Renewal Thru Fine-Tuned Focus
Seeing To It That The Priorities Don't Slip
In the past we have seen the importance of thinking through, developing, and articulating a concise statement of purpose that will enable the church to stay the course. We have seen the importance of the leader choosing one critical priority at a time on which to focus.
As we make progress in these areas, I cannot overstate the importance of reckoning with the law of entropy. The law of entropy states that everything tends to fall apart as time passes.
A well-formulated purpose will be forgotten unless the congregation is constantly reminded of it. A direction that is crystal clear will not stay that way without constant attention. A program that is running well will fall apart unless it is constantly fine-tuned.
It is impossible to stay on the cutting edge of church renewal unless we are involved in a constant honing process with our ministry’s focus.
The Important, Not Urgent
It was once said, “Priorities slip with the passage of time.” It is the leader’s responsibility to see to it that the church’s priorities do not slip. The primary task of leadership is to keep the church focused on its purpose. If we are to be effective leaders we must understand that the daily routine has the propensity to blur the focus of the church. Each new decision, opportunity, or problem has the potential of derailing us from our primary task.
The story is told of a man who owned a Fiat automobile. It was the best-engineered piece of junk that he had ever driven. Among the many problems that the car had was that it was almost impossible to keep the front end aligned. The tires would wear out so unevenly that the owner could not get more than 15,000 miles out of one set of radials. One side of the tires would be worn down to the steel belt, while the other side would look brand new. Every time the car paid a visit to the front-end specialist for realignment, the owner would file a complaint. But the specialist would always say the same thing, “Those Fiats are impossible to keep in alignment. All you need to do is hit one stone and they are off again.” The owner himself couldn’t even remember being able to drive down a highway without having to pull the steering wheel in one direction. This badly engineered marvel of a car would simply refuse to drive itself in a straight line. Both owner and automobile would wrestle against each other in the middle of the road.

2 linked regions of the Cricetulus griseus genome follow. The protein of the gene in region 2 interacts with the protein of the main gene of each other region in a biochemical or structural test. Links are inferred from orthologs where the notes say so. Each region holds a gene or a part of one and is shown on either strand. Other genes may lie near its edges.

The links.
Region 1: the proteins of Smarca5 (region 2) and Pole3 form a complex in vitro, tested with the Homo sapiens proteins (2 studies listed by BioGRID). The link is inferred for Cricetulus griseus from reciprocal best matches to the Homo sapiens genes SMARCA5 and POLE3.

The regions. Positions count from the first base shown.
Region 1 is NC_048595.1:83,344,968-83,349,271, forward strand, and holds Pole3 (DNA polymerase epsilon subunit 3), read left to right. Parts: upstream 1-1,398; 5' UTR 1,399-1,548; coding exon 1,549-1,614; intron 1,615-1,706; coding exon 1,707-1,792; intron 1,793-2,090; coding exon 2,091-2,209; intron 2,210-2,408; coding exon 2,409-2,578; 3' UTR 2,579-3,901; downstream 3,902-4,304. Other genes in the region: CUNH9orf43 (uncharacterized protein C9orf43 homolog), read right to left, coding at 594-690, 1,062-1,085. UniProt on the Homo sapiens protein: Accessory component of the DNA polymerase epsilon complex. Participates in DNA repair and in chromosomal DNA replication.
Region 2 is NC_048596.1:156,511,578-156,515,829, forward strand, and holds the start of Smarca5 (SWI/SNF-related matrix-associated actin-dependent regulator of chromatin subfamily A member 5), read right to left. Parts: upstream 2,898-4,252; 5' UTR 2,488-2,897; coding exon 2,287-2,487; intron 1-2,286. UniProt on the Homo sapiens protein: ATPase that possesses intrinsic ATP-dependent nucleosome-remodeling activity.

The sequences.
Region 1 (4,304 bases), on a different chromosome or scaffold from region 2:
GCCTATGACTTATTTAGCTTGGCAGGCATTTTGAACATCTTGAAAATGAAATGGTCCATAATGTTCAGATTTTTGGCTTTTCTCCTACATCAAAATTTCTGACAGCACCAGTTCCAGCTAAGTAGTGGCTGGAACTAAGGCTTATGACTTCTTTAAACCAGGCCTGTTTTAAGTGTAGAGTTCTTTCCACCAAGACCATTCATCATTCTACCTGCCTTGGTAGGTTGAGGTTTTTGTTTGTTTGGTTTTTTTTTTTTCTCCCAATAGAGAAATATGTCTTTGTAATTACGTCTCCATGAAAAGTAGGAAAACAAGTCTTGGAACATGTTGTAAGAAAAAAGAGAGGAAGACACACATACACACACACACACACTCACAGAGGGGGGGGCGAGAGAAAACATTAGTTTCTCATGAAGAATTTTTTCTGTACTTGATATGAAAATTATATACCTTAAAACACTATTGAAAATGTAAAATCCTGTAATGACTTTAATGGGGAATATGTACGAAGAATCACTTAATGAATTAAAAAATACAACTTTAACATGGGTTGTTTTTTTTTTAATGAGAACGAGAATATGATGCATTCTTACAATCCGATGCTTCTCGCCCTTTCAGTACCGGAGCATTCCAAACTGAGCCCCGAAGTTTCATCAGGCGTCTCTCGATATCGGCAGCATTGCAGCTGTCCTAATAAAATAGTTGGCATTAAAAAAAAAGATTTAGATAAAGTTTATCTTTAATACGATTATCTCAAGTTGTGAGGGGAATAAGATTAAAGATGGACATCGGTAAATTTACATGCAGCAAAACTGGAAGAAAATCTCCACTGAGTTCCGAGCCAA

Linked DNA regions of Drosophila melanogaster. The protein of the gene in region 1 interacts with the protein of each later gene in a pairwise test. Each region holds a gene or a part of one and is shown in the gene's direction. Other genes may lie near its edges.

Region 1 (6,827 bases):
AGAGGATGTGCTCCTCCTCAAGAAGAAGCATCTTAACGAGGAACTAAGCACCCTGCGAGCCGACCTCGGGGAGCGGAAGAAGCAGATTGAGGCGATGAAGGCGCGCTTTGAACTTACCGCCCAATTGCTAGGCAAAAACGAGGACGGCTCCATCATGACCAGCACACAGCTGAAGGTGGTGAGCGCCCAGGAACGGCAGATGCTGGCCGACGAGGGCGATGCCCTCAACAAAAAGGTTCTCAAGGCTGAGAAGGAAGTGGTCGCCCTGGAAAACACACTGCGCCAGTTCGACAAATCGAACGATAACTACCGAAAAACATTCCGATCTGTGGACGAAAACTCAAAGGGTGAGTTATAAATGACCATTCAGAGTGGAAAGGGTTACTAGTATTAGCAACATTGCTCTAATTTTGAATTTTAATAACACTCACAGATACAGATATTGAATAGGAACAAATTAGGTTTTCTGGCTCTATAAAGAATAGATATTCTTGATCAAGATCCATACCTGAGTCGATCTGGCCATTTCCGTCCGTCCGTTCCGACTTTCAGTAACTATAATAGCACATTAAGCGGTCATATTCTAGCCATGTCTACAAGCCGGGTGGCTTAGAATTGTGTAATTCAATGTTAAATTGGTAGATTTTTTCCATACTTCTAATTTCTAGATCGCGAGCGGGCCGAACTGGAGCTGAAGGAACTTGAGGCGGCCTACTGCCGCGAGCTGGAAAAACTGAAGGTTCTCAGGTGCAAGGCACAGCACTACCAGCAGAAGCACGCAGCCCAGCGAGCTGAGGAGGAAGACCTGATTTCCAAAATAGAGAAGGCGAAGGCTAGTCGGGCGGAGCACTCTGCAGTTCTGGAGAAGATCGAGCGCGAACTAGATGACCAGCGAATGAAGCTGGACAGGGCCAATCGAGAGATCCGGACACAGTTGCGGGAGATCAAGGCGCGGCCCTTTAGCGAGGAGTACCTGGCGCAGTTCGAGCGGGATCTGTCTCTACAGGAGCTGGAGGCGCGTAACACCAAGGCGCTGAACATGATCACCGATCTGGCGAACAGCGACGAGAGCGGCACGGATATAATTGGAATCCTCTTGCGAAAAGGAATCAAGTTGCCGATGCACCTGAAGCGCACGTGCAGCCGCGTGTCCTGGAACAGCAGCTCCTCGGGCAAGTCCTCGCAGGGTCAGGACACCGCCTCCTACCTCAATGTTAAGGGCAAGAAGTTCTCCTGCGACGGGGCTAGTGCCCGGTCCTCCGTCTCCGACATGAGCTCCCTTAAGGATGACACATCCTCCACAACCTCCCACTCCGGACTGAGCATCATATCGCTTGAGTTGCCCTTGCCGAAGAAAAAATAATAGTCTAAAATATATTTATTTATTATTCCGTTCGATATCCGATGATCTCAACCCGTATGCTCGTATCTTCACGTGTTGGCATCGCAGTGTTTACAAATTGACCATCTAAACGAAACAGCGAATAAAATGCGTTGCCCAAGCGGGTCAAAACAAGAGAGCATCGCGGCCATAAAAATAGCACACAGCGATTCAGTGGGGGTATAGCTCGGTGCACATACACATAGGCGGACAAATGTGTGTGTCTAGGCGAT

People are like that Fiat in this modern day parable. No one, by nature, is able to keep going in one direction for a very long period of time. Every little distraction that crosses a person’s path is like a stone run over by our Fiat. It throws off his or her alignment.
Sticking to one’s priorities is a full time job. What makes it difficult to stay focused is that urgent matters seem to pass through our hands on a regular basis. The temptation is to drop whatever we are doing and give our time to that which seems as though it cannot wait.
President Dwight Eisenhower once confessed that “only read two types of letters, those marked urgent and those marked important.” He said that he spent so much time on the urgent that he hardly had any time left over for the important.
As disciples and church leaders we are in a very similar situation. The temptation is to give our attention to the most urgent and immediate pressing needs, rather than to stay focused and devote our time to that which we have decided is most important.
Work Smarter, Not Harder
In order for us as leaders to keep our ministry in sharp focus, we must take regular time off to regain our focus. This requires solitude and time with the Lord. To consistently push without taking time off to fine-tune, hone, and question or review our priorities will result in the loss of our focus, and our effectiveness will radically decline.
There are countless pastors and church leaders who work very, very hard and yet are not effective at all in bringing about renewal in their spiritually hungry churches. They expend all their energies putting out the fires of the urgent, without taking time out to plan and prioritize. For them, there is no direct relationship between hard work and positive accomplishment.